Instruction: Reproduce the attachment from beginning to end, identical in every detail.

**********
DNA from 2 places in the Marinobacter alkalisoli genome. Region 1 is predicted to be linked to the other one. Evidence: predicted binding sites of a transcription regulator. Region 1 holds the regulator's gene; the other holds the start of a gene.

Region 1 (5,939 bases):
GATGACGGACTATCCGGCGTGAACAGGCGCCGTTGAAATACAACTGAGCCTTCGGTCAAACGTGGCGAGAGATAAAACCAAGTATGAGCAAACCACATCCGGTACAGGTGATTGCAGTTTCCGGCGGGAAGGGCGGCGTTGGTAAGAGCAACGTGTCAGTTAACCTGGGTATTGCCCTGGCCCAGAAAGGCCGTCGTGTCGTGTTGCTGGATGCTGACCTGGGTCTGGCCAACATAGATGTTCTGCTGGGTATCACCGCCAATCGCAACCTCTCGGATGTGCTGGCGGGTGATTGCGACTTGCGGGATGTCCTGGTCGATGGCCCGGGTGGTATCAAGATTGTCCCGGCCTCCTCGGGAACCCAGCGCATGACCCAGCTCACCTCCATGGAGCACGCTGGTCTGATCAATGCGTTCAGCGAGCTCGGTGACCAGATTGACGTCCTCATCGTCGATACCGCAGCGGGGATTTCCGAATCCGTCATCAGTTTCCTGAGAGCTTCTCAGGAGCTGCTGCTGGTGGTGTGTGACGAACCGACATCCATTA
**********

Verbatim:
DNA from 2 places in the Marinobacter alkalisoli genome. Region 1 is predicted to be linked to the other one. Evidence: predicted binding sites of a transcription regulator. Region 1 holds the regulator's gene; the other holds the start of a gene.

Region 1 (5,939 bases):
GATGACGGACTATCCGGCGTGAACAGGCGCCGTTGAAATACAACTGAGCCTTCGGTCAAACGTGGCGAGAGATAAAACCAAGTATGAGCAAACCACATCCGGTACAGGTGATTGCAGTTTCCGGCGGGAAGGGCGGCGTTGGTAAGAGCAACGTGTCAGTTAACCTGGGTATTGCCCTGGCCCAGAAAGGCCGTCGTGTCGTGTTGCTGGATGCTGACCTGGGTCTGGCCAACATAGATGTTCTGCTGGGTATCACCGCCAATCGCAACCTCTCGGATGTGCTGGCGGGTGATTGCGACTTGCGGGATGTCCTGGTCGATGGCCCGGGTGGTATCAAGATTGTCCCGGCCTCCTCGGGAACCCAGCGCATGACCCAGCTCACCTCCATGGAGCACGCTGGTCTGATCAATGCGTTCAGCGAGCTCGGTGACCAGATTGACGTCCTCATCGTCGATACCGCAGCGGGGATTTCCGAATCCGTCATCAGTTTCCTGAGAGCTTCTCAGGAGCTGCTGCTGGTGGTGTGTGACGAACCGACATCCATTA